The Mystery of Edwin Owen

A long, long time ago, when my family history research was in its infancy, I came across one of those pieces that don’t seem to fit the puzzle. Now, thanks to a reply from Emma, it is a mystery no more.

Compton Bridge House, 2019.

Here is an extract: “… believe we are related! Edward Evans (and Susannah Hyde) ‘s son, Edward Owen Evans is my Great grandfather, with Edward Owen and Edith Jane Wilkes having my Grandad … “

But let’s begin at the beginning.

1901 England Census. Edwin Owen, canal boatman, at Canal Bridge, Compton.

Back then I was not so battle-hardened as I am now, and this became a mystery. How could a son of Susannah Evans, my great great grandmother, have the surname Owen? Why did the enumerator not write “Edwin Owen ditto” as he did for Mary (4th line down).

From the 1891 census, and other records, I knew that Susannah had a son named Edward (after his father), but he was listed as being 18, so ten years on should have been 28, not 24. Although I had found nothing to support the idea, I assumed that he was away from home, possibly married with children, plying his trade somewhere on the cut. Possibly deceased. The 1911 Census has Susannah and household at 3 Compton Bridge, but there was no Edward or Edwin.

After that I moved on to other branches of the tree. I had not thought that Edward and Edwin Owen were the same man, until Emma’s message.

Where does this lead?

Well, it opens up a new set of distant relations, but it also clears up the mystery, and draws out one of those coincidences.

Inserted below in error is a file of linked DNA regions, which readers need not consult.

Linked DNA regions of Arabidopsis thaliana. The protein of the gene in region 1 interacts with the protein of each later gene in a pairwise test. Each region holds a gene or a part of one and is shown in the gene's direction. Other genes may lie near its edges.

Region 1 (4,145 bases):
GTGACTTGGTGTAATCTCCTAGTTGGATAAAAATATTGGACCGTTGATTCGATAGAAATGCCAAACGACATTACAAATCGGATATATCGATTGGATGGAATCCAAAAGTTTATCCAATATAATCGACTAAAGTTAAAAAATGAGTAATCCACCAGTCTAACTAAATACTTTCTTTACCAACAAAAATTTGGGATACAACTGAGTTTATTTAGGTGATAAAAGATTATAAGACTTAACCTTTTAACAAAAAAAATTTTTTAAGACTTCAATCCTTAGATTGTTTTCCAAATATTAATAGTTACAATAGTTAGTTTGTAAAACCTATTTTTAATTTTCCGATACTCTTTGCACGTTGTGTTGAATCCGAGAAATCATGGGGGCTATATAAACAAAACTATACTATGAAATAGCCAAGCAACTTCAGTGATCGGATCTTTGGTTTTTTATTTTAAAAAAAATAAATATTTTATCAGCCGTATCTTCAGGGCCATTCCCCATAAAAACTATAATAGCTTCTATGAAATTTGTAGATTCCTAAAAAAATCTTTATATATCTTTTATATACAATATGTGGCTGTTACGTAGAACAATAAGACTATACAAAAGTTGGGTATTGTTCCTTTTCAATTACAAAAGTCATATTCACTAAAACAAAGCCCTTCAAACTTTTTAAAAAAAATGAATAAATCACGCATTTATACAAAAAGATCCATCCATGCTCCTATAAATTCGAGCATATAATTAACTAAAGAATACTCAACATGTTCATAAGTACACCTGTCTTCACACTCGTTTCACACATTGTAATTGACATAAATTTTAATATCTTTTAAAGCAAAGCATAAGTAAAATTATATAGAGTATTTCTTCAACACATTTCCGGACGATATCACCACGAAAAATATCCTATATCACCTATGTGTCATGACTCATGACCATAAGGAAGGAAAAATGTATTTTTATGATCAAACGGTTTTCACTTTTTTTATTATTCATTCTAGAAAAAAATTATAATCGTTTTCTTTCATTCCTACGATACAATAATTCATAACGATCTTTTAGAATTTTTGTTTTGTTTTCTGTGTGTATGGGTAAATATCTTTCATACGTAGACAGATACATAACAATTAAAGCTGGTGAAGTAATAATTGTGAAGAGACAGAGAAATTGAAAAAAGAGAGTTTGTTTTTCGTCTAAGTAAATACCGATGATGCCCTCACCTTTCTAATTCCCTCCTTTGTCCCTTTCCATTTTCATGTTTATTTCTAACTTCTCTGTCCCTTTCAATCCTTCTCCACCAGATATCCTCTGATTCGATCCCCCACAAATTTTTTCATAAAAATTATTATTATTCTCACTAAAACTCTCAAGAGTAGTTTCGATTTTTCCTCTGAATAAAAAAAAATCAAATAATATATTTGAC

Edward Owen Evans (I checked birth records, etc.) married, as Emma points out, Edith Jane Wilkes. It turns out that in 1901 Edith was a servant in the same household as a publican on Henwood Lane, Tettenhall, now Henwood Road. The pub is not named. His name seemed a shade odd: Hoope Till. I searched old trade directories and maps, but only found out the name of the pub by finding Hope Till (via his wife Margaret A Till, not the Margarita in the 1891 census) at Oddfellows Hall, today the Oddfellows Arms, where Dad and I lunched after visiting the Bridge House. It is now thought that the Oddfellows was the scene of a wedding party that Dad attended as a young lad.

The 1911 census finds Edward and Edith, with three small children at 10 Canal Side, Compton. The cover page has “Bridgnorth Road” struck through. Evidently, this must have been close to the canal, but old maps don’t really help identify the precise location.

Compton, Wolverhampton. Ordnance Survey, revised 1913, published 1920. With the permission of the National Library of Scotland. Locations: Red = Oddfellows Arms, blue = Bridge House, orange = Henwood Lane / Road.

Edward was a canal boatman (canal), sand carrier, worker, so presumably not owning the boat he worked on?

Lichfield Mercury 8 October 1886 p7 col1

AFTER THE RACES. — At the County Petty Sessions on Monday, seven charges of being drunk and disorderly and other offences arising out of the Compton Races were heard. — Edward Smith (22), fishmonger of Dunstall Lane, was charged with the larceny of 1s. by “ringing the changes” at the house of H. Till, the Oddfellows’ Hall Inn, Compton, on the first race night. — It was shown that the prisoner tendered shilling for a quart of ale, and received sixpence change. He then protested that he had given the waiter a two-shilling piece, and was supported in his statement by a number of companions. In order to quieten them a shilling was given to the prisoner as change. — The case was remanded for a week for the attendance of a witness.

Apologies to Charles Dickens for the title.

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